New JAMA: Love handles lengthen lifespan

Don’t sweat the love handles and more!

From a new study in JAMA of 270,000 deaths:

Relative to normal weight, both obesity (all grades) and grades 2 and 3 obesity were associated with significantly higher all-cause mortality. Grade 1 obesity overall was not associated with higher mortality, and overweight was associated with significantly lower all-cause mortality. The use of predefined standard BMI groupings can facilitate between-study comparisons.

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7 responses to “New JAMA: Love handles lengthen lifespan

  1. Westchester Bill

    Sandy Szwarc at junkfoodscience.blogspot.org is a real expert on weight and health and has reported many times over years on studies showing that some overweight is associated with better health. She is terrific and I hope that she restarts her blog soon.

  2. Quite simply, the current BMI categories are wrong. Until 1999 (I think) the categories were 22.5-27.5 normal, 27.5-32.5 overweight etc. If these mortality figures were re-evaluated with the original BMI categories, it might show this up. However, I think even these (older) categories should be re-evaluated as people are taller than they used to be (figures from the UK show increased height even during this century) and the BMI classifications do not relate as people get taller – ever seen a 6-foot person with a BMI of 25? They are either malnourished or have serious bone density issues.

    BMI might be a very simple measurement, but its relevance to health is questionable (except at the extremes) and the classifications have been set with no reference to health outcomes. Obesity has become a political tool not a medical issue.

    • Snorbert Zangox

      The data clearly show that health declines at extremely low BMI and at extremely high BMI (morbidly obese). It is clear that you are correct, BMI categories are inaccurately centered. The normal BMI category should be wider and should include at least the next higher category.

      • Here’s a better plan: do away with BMI. It is only relevant for the very high (40+), and the very low.
        But the morbidly obese and anorexic are easily spotted. We don’t need no stinkin’ number.

  3. BMI classified ripped, hardened athletes as “obese”.

  4. BMI is nearly worthless. Even if it were corrected for the height error (every professional basketball player is obese?) and also accounted for age, it is still too simplistic. There are too many other factors that must be taken into account. We all have computers now (and routinely carry around at least one), we can handle something a little more computationally complex.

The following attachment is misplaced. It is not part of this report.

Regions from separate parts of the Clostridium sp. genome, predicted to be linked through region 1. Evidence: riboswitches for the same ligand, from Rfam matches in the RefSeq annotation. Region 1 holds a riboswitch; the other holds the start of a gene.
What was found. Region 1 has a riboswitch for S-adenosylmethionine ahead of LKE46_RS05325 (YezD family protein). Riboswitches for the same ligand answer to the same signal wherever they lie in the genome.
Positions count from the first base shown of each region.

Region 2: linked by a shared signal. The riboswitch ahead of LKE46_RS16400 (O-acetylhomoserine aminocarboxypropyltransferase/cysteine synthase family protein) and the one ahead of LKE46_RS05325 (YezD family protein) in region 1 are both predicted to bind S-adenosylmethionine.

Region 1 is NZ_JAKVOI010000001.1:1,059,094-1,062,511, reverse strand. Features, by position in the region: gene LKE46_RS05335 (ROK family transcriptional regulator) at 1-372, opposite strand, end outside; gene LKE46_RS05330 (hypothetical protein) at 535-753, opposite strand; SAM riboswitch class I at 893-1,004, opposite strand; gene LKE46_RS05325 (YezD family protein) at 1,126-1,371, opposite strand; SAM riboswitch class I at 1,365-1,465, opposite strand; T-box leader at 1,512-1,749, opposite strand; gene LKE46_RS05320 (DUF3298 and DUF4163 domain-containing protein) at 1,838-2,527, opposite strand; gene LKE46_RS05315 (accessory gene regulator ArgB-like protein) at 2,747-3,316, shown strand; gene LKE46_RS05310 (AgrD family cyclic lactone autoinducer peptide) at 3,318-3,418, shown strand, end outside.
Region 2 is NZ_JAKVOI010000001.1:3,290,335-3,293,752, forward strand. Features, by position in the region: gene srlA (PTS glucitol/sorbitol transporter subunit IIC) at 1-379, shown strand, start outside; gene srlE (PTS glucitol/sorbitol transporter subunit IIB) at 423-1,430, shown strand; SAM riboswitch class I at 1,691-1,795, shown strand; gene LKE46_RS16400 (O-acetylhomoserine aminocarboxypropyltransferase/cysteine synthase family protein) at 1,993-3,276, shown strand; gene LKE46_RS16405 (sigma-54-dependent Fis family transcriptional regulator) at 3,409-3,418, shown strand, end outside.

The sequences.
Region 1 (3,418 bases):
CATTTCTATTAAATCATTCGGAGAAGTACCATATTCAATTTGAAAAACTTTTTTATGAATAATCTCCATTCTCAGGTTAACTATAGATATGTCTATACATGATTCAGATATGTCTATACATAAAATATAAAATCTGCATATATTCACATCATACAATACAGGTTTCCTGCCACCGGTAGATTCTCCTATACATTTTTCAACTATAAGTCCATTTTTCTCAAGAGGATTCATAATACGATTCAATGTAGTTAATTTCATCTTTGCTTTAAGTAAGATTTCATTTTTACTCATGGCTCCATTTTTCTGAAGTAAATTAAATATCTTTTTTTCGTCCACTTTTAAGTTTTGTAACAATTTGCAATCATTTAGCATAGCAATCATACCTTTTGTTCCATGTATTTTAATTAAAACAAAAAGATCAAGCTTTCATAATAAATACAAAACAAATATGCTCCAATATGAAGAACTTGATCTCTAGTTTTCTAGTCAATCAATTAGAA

5. This meta-analysis confirmed what has been known and shown in the evidential data for well over half a century. Weight or BMI is simply not a measure that can be credibly used to predict mortality or health. This paper found no tenable difference in hazard ratios for mortality among BMIs of 18.5 through 35 — accounting for the overwhelming majority of the population. This study shared the same problems related to all meta-analyses which compile data from a vast array of souces, methodologies, etc… so caution is advised when interpreting the statistics. Since, the authors only consistently adjusted for age among those 65 years and older, this is the only figure that we can really compare, since age is the biggest risk for death. They lumped all the BMI categories over 35 together, which likely exaggerated the hazard ratios associated with most people in the obese category. Even so, among all of the most “obese” (BMIs 35+), they still could only find a mathematical 12% higher hazard ratio for mortality — a percentage than is not considered by any legitimate scientific organization to be tenable — in other words, no greater than might be due to random change, statistical or modeling error or a multitude of confounding factors.
    More to the point, the crisis of obesity continues to be a manufactured crisis used by special interests who profit financially and politically from mandating diets, “healthy” foods, exercise programs, community designs, etc.
    As is well documented, being underweight is associated with a much higher risk for mortality than even the most “morbidly obese” but there are no calls to address the excruciating stick (underweight) figures increasingly represented in media and pop culture and giving a very unhealthy message to young people and adults.

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